The Cafe au Go Go was a Greenwich Village night club located in the basement of 152 Bleecker Street. The club featured many well known musical groups, folksingers and comedy acts between the opening in February 1964 until closing in October 1969. Originally owned by Howard Solomon who sold the club in June 1969, to Moses Baruch who closed the club in October 1969. Howard Solomon became the manager of singer Fred Neil.
The club was the first New York venue for the Grateful Dead. Richie Havens and the Blues Project were weekly regulars. Jimi Hendrix sat in with blues harp player James Cotton there in 1968. Van Morrison, Tim Hardin, Tim Buckley, Joni Mitchell, Judy Collins, Howlin' Wolf, Muddy Waters, John Lee Hooker, the Youngbloods, John Hammond, Jr., The Paul Butterfield Blues Band, Michael Bloomfield, Jefferson Airplane, Cream, The Chambers Brothers, Canned Heat, The Fugs, Odetta, Country Joe and the Fish, all played there. Blues legends Lightnin' Hopkins, Son House, Skip James, Bukka White, and Big Joe Williams performed at the club after being "rediscovered" in the '60s. Before many rock groups began performing there, the au Go Go was an oasis for jazz (Bill Evans, Stan Getz), comedy, and folk music.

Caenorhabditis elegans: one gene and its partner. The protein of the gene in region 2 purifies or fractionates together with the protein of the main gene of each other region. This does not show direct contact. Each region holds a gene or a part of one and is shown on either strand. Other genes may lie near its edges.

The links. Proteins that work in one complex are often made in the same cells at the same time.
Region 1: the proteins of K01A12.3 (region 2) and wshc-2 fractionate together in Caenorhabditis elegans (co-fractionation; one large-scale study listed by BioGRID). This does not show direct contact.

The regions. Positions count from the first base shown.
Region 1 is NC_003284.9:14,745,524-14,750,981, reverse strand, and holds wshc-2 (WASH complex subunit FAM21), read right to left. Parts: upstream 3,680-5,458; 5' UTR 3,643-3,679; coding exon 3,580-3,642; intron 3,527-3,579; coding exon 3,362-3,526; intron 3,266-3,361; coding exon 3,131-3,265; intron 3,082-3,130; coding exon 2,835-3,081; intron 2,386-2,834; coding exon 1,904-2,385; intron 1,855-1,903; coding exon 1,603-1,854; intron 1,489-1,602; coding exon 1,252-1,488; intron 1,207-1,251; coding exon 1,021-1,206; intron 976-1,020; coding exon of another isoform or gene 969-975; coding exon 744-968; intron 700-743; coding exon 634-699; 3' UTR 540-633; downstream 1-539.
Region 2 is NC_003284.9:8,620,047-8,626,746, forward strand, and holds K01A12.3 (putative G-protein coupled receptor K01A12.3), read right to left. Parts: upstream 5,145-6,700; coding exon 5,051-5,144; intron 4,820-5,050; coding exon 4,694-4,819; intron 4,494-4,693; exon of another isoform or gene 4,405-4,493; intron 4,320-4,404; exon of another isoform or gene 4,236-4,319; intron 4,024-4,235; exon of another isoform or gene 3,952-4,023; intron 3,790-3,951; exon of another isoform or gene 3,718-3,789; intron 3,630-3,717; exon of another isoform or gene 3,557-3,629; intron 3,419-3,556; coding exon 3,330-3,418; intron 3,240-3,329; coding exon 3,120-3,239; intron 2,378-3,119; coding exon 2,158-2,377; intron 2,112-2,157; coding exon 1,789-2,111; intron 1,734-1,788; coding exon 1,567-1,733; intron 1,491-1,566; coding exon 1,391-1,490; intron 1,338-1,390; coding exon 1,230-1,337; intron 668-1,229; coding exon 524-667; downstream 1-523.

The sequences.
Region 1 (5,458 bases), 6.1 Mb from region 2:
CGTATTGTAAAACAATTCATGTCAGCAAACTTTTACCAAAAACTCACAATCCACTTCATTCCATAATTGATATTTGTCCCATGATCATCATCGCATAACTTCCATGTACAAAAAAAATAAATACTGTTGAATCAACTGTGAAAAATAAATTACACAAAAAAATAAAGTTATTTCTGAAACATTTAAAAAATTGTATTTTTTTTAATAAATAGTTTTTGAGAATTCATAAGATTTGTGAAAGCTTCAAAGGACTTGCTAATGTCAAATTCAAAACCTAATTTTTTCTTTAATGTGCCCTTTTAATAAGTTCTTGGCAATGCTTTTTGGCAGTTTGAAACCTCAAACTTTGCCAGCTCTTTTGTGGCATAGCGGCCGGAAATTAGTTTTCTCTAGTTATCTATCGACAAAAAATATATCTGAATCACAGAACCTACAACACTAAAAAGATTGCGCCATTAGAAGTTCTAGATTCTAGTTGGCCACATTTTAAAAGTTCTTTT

Other articles related to "cafe au go go, au go go, cafe":
... of singers and musicians from an off-Broadway show and christened them the Au Go Go Singers, to rival the Bitter End Singers across the street at The Bitter End Cafe ... The Au Go Go Singers included Kathy King (who later toured with Bobby Vinton and appeared in the Broadway show, Oh Calcutta and currently works as Kathrin King Segal), Jean ... show business after the demise of the Au Go Go Singers.) It was also at the Cafe Au Go Go that a new folk/rock group, The Company, was formed from some remnants of the Au Go Go Singers Geiger ...
Famous quotes containing the word cafe:
“When cafe life thrives, talk is a shared limberness of the mind that improves appetite for conversation: an adequate sentence maker is then made good, a good one excellent, an excellent one extraordinary.”
—Vivian Gornick (b. 1935)